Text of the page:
top of page

History of Railway Goat Curry: Most Popular Curry at The Colonial British Indian Cuisine

At our restaurant, The Colonial, we merge the cultures of India and Britain and bring out the best of both of them. Today, we are here with our Chef’s Speciality Menu’s dish and our bestseller, the Railway Goat Curry. A dish that has travelled time, has been there on the plates of the locals and the tourists, is steeped in colonial roots, and is garnished by rich Indian spices.

Railway Goat Curry has an interesting history, it is said to have originated during British colonial rule in the Indian subcontinent. The dish is prepared from tender goat meat cooked in a rich, spicy curry sauce, flavored with aromatic Indian spices such as cumin, coriander, turmeric, and garam masala. Tomatoes, onions, garlic, ginger, black cardamom, cassia bark, and yogurt are added to enhance the curry's flavor and texture. 

Over time, Railway Goat Curry has become a beloved culinary tradition, enjoyed by people from all parts of Neutral Bay, Balmain, and Darlinghurst. This dish keeps developing with different regional deviations and adaptations that showcase the diverse culinary heritage of the land. 

Railway Goat Curry

“Railway Goat Curry delivers a fusion of slow-cooked, tender goat on the bone, infused with unique spices, creating an aromatic delight with every bite”

Why is it called the “Railway” Goat Curry?

During the colonial period in Sydney, Australia, when British influence was strong in the region, the British Empire built railway systems across its colonies, to streamline the transportation of goods and people. One of the difficulties faced by the British administrators was providing food to the people travelling on those trains.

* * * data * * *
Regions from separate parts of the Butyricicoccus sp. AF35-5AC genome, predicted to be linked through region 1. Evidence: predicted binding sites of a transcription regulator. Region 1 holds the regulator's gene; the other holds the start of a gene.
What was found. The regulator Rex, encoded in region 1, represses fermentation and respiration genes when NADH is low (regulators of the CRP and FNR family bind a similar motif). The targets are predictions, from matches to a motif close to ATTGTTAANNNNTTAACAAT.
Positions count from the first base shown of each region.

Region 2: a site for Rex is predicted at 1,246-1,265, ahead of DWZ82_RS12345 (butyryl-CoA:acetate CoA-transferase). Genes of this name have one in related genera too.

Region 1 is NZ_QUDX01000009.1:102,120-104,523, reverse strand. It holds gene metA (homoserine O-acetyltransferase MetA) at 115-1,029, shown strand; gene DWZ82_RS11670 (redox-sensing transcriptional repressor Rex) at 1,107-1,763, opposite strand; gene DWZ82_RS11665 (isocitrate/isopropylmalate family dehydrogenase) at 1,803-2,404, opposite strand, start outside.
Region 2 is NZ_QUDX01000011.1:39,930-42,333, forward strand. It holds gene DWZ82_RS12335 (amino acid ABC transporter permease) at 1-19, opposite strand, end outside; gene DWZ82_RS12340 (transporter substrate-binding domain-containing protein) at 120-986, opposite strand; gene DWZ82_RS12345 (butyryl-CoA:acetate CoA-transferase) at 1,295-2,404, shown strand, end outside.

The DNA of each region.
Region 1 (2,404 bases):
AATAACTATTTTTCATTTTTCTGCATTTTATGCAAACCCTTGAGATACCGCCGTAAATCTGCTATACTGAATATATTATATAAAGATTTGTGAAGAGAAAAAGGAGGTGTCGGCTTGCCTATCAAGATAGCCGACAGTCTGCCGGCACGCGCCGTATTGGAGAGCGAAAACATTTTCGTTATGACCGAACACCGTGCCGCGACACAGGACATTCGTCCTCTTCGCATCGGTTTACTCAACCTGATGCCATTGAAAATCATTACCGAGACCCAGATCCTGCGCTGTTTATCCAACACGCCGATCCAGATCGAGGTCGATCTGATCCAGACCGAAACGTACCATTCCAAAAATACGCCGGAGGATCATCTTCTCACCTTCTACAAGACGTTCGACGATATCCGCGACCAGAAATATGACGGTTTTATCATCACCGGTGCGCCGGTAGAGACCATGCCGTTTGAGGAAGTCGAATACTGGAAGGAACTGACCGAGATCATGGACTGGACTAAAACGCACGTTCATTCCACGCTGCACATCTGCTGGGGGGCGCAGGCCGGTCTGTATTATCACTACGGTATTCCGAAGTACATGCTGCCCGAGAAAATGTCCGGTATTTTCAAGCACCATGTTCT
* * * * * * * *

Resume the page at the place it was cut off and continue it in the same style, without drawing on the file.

To cater to the various tastes and dietary necessities of the passengers, the British railway companies created a range of dishes that could be served efficiently on trains and would stay appetizing even after hours of travel. Railway goat curry was one of these dishes. It was designed to be a tasty meal that could be cooked in big amounts and could easily be transported. The use of goat meat made it simpler for a broad range of passengers. 

The origins of railway goat curry are not well-documented. Still, it likely originated from traditional Indian curry recipes, affected by British tastes and the practical restrictions of railway catering. The dish typically consists of goat meat cooked in a rich and aromatic curry sauce made with spices such as cumin, coriander, turmeric, and garam masala. 

Over time, railway goat curry became a popular dish not only among train passengers but also in restaurants such as ours. The speciality is loved for its rich flavors and historical importance. Today, different variations of railway goat curry can be found in various regions, each with its unique, special twist on the recipe.

Is it just taste or health too?

Compared to the other traditional curry dishes, Railway Goat Curry is also rich in the concepts of nutrients. When included in the diet in balance it is considered healthy. It includes the various nutritional aspects. Goat meat, the primary element in the dish, is a good source of high-quality protein. It helps build and repair tissues, sustain muscle growth, and maintain a person's overall health. Not only this, the basic spices used in every other curry dish are garlic, onion, ginger & tomatoes and these ingredients are rich in various vitamins and minerals. They help in immune function and energy metabolism.


To sum it up, our speciality and your favorite is not just about taste but is rich in the nutritional profile as well. However, the different variations will vary the nutritional components as the cooking methods and recipes could differ from restaurant to restaurant. As long as it is included in a varied and balanced meal, it can offer culinary delight and health advantages. Make your reservations and enjoy this delicious curry in Sydney.


Featured Posts
Recent Posts
Search By Tags
Follow Us
  • Facebook Basic Square
  • Twitter Basic Square
  • Google+ Basic Square
bottom of page